Official: Russia Opposes
Any ABM Treaty Change
05/04/00 11:10:01 AM U.S. EDT
MOSCOW (AP) — Russia opposes U.S. proposals for amending an anti-missile treaty because the defense system Washington wants to build could be the basis for a shield covering all of the United States, a Defense Ministry official said today.
Col. Gen Leonid Ivashov, head of the ministry's international cooperation department, said Russia doesn't see any reason to revise the 1972 Anti-Ballistic Missile Treaty, which blocks Russia and the United States from building national missile defense systems.
The United States wants to amend the treaty to build a limited defense system against possible attacks by “rogue states” such as North Korea. The U.S. government says the system wouldn't be able to protect against the widespread attack Russia is capable of launching. A first stage of the proposed U.S. system would install rockets and a radar to knock down missile attacks from Asia. The second phase, focused on defending against threats from the Middle East, wouldn't be built before 2010.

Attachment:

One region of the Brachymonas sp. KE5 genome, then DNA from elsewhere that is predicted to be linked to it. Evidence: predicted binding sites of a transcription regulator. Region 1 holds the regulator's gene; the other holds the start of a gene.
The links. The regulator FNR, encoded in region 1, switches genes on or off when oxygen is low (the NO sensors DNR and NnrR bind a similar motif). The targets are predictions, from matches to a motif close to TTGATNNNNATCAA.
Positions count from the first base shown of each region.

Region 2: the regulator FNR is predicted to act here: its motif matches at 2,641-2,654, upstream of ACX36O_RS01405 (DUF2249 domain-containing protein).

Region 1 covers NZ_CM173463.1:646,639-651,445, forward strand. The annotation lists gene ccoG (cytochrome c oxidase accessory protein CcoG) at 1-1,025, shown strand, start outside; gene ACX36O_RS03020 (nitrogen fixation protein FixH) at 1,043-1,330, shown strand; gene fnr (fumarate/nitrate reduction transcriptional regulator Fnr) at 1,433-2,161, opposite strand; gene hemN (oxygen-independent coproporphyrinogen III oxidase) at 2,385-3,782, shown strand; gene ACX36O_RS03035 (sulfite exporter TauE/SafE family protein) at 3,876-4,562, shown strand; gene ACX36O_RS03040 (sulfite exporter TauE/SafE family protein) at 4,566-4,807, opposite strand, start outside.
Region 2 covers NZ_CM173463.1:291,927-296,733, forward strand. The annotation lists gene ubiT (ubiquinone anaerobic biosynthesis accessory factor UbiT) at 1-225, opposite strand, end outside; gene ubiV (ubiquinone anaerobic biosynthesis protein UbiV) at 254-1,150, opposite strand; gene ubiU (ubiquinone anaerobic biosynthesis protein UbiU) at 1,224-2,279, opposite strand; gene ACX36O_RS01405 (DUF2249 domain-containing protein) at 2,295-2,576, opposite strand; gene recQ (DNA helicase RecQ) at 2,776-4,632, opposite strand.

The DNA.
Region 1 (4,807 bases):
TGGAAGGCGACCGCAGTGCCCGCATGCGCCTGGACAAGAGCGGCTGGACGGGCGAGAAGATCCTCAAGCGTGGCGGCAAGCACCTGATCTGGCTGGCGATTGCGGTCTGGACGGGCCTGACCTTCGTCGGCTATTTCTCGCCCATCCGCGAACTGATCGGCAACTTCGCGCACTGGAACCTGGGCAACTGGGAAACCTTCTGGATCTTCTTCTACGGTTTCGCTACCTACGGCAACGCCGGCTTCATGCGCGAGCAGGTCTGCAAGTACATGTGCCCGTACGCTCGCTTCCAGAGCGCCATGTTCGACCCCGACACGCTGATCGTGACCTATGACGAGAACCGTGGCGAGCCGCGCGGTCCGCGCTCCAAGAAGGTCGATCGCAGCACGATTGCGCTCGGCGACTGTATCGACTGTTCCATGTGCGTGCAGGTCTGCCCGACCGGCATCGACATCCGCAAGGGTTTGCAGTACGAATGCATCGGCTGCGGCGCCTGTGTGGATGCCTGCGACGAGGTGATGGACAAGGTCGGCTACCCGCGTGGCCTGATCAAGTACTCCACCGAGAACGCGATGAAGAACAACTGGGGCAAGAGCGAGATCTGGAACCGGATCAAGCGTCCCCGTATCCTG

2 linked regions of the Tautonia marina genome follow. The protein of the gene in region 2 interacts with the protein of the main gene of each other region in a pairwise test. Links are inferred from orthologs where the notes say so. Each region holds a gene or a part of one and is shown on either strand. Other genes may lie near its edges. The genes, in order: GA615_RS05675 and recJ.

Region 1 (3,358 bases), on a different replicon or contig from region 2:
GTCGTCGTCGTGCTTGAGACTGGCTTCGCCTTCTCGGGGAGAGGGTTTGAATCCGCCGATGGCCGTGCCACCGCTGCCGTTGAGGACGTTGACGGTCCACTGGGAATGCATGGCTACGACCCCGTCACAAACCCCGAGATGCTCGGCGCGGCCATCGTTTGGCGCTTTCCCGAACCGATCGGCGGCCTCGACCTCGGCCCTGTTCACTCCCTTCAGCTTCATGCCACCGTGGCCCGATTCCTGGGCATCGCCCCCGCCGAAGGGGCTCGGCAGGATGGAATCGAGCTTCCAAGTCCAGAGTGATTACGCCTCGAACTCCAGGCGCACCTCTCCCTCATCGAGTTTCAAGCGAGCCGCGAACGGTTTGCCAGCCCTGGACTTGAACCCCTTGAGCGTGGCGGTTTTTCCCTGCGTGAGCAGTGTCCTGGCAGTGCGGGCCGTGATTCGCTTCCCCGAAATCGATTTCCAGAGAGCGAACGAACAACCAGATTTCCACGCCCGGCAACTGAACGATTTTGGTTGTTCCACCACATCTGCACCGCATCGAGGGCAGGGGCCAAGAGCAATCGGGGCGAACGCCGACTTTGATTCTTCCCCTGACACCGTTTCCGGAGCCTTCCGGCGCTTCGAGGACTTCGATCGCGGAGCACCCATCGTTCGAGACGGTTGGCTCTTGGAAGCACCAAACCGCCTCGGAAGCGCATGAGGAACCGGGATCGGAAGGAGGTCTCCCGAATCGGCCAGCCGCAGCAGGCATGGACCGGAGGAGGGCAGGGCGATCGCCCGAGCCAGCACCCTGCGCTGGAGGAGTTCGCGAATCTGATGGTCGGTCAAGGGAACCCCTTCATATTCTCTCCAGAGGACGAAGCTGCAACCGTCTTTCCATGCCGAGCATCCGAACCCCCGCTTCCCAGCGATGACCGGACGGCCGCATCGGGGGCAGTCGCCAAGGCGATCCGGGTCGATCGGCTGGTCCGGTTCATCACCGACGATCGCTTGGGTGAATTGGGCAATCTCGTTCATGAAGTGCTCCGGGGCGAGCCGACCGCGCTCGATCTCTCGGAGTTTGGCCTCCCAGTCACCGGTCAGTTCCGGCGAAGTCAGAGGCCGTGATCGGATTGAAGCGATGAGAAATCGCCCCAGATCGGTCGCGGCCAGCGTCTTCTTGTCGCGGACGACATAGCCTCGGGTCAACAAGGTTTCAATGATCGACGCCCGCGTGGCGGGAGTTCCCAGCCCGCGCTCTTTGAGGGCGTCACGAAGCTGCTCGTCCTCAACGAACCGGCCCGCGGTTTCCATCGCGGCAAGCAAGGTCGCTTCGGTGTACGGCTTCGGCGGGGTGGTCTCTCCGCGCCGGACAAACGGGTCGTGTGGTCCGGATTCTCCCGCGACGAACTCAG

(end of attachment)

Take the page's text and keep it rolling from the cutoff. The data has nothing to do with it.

But Ivashov said the defenses could easily be expanded. “One may get the impression at first glance that the U.S. plans to deploy 'a limited missile defense system' in one region,” he said. “What is actually meant here is a system with such control and target-acquisition means ... which can be easily expanded to national dimensions.”
Russia fears the U.S. system could provide a defense against any nuclear attack, making Moscow's nuclear weapons useless and leaving it defenseless. Russia, with its economy in shambles, cannot afford a missile defense system.
The United States insists its plan is not a threat to Russia and would not lead to a new arms race. The ABM treaty rests on the concept that banning anti-nuclear defenses would make both sides vulnerable to nuclear destruction and thereby ensure that they never use atomic weapons.
Moscow calls the ABM treaty a cornerstone of strategic stability. President Vladimir Putin has threatened to pull out of other arms control agreements if the Americans break the treaty.